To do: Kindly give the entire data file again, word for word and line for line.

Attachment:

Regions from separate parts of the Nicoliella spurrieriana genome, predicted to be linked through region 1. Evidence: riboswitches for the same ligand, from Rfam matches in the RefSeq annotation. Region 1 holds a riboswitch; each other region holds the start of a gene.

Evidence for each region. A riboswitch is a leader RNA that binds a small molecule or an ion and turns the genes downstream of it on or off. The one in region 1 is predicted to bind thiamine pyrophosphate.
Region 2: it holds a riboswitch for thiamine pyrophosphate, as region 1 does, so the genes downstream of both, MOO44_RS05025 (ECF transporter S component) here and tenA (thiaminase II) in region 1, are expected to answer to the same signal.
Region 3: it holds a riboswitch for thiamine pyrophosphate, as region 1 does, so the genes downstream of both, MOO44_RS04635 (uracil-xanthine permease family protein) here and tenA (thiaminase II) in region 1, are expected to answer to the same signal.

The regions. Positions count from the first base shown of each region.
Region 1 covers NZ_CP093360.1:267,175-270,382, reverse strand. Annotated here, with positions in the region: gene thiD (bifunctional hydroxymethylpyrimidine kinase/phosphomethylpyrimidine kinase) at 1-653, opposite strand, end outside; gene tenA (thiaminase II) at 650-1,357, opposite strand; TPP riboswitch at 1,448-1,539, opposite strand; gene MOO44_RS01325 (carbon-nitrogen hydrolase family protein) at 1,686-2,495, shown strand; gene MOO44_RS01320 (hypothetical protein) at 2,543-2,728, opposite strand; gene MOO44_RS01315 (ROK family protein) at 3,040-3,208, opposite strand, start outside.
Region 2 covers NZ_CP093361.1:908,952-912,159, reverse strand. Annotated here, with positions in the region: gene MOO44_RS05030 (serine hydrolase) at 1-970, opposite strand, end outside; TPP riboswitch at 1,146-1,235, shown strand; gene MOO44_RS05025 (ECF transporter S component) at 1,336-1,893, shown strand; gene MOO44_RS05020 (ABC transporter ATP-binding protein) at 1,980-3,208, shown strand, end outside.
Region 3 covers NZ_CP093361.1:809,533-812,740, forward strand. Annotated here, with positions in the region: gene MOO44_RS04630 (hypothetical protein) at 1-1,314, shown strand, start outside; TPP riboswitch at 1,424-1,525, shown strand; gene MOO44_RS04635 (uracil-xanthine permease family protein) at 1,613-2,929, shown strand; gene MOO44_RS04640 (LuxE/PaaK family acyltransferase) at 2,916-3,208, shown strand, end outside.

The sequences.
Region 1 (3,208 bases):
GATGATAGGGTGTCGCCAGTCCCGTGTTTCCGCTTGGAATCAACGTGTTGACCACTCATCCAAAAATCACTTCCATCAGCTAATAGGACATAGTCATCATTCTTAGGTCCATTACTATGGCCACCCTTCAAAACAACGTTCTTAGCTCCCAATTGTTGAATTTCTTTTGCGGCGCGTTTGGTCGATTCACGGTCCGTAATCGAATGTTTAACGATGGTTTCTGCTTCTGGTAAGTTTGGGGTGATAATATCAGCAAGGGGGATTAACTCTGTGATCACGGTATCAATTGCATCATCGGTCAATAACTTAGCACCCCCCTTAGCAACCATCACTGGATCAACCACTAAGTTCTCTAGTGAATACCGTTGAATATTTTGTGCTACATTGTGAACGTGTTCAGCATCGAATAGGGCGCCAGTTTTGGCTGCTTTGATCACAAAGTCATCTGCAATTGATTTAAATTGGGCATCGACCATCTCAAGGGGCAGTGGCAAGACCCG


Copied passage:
Regions from separate parts of the Nicoliella spurrieriana genome, predicted to be linked through region 1. Evidence: riboswitches for the same ligand, from Rfam matches in the RefSeq annotation. Region 1 holds a riboswitch; each other region holds the start of a gene.

Evidence for each region. A riboswitch is a leader RNA that binds a small molecule or an ion and turns the genes downstream of it on or off. The one in region 1 is predicted to bind thiamine pyrophosphate.
Region 2: it holds a riboswitch for thiamine pyrophosphate, as region 1 does, so the genes downstream of both, MOO44_RS05025 (ECF transporter S component) here and tenA (thiaminase II) in region 1, are expected to answer to the same signal.
Region 3: it holds a riboswitch for thiamine pyrophosphate, as region 1 does, so the genes downstream of both, MOO44_RS04635 (uracil-xanthine permease family protein) here and tenA (thiaminase II) in region 1, are expected to answer to the same signal.

The regions. Positions count from the first base shown of each region.
Region 1 covers NZ_CP093360.1:267,175-270,382, reverse strand. Annotated here, with positions in the region: gene thiD (bifunctional hydroxymethylpyrimidine kinase/phosphomethylpyrimidine kinase) at 1-653, opposite strand, end outside; gene tenA (thiaminase II) at 650-1,357, opposite strand; TPP riboswitch at 1,448-1,539, opposite strand; gene MOO44_RS01325 (carbon-nitrogen hydrolase family protein) at 1,686-2,495, shown strand; gene MOO44_RS01320 (hypothetical protein) at 2,543-2,728, opposite strand; gene MOO44_RS01315 (ROK family protein) at 3,040-3,208, opposite strand, start outside.
Region 2 covers NZ_CP093361.1:908,952-912,159, reverse strand. Annotated here, with positions in the region: gene MOO44_RS05030 (serine hydrolase) at 1-970, opposite strand, end outside; TPP riboswitch at 1,146-1,235, shown strand; gene MOO44_RS05025 (ECF transporter S component) at 1,336-1,893, shown strand; gene MOO44_RS05020 (ABC transporter ATP-binding protein) at 1,980-3,208, shown strand, end outside.
Region 3 covers NZ_CP093361.1:809,533-812,740, forward strand. Annotated here, with positions in the region: gene MOO44_RS04630 (hypothetical protein) at 1-1,314, shown strand, start outside; TPP riboswitch at 1,424-1,525, shown strand; gene MOO44_RS04635 (uracil-xanthine permease family protein) at 1,613-2,929, shown strand; gene MOO44_RS04640 (LuxE/PaaK family acyltransferase) at 2,916-3,208, shown strand, end outside.

The sequences.
Region 1 (3,208 bases):
GATGATAGGGTGTCGCCAGTCCCGTGTTTCCGCTTGGAATCAACGTGTTGACCACTCATCCAAAAATCACTTCCATCAGCTAATAGGACATAGTCATCATTCTTAGGTCCATTACTATGGCCACCCTTCAAAACAACGTTCTTAGCTCCCAATTGTTGAATTTCTTTTGCGGCGCGTTTGGTCGATTCACGGTCCGTAATCGAATGTTTAACGATGGTTTCTGCTTCTGGTAAGTTTGGGGTGATAATATCAGCAAGGGGGATTAACTCTGTGATCACGGTATCAATTGCATCATCGGTCAATAACTTAGCACCCCCCTTAGCAACCATCACTGGATCAACCACTAAGTTCTCTAGTGAATACCGTTGAATATTTTGTGCTACATTGTGAACGTGTTCAGCATCGAATAGGGCGCCAGTTTTGGCTGCTTTGATCACAAAGTCATCTGCAATTGATTTAAATTGGGCATCGACCATCTCAAGGGGCAGTGGCAAGACCCG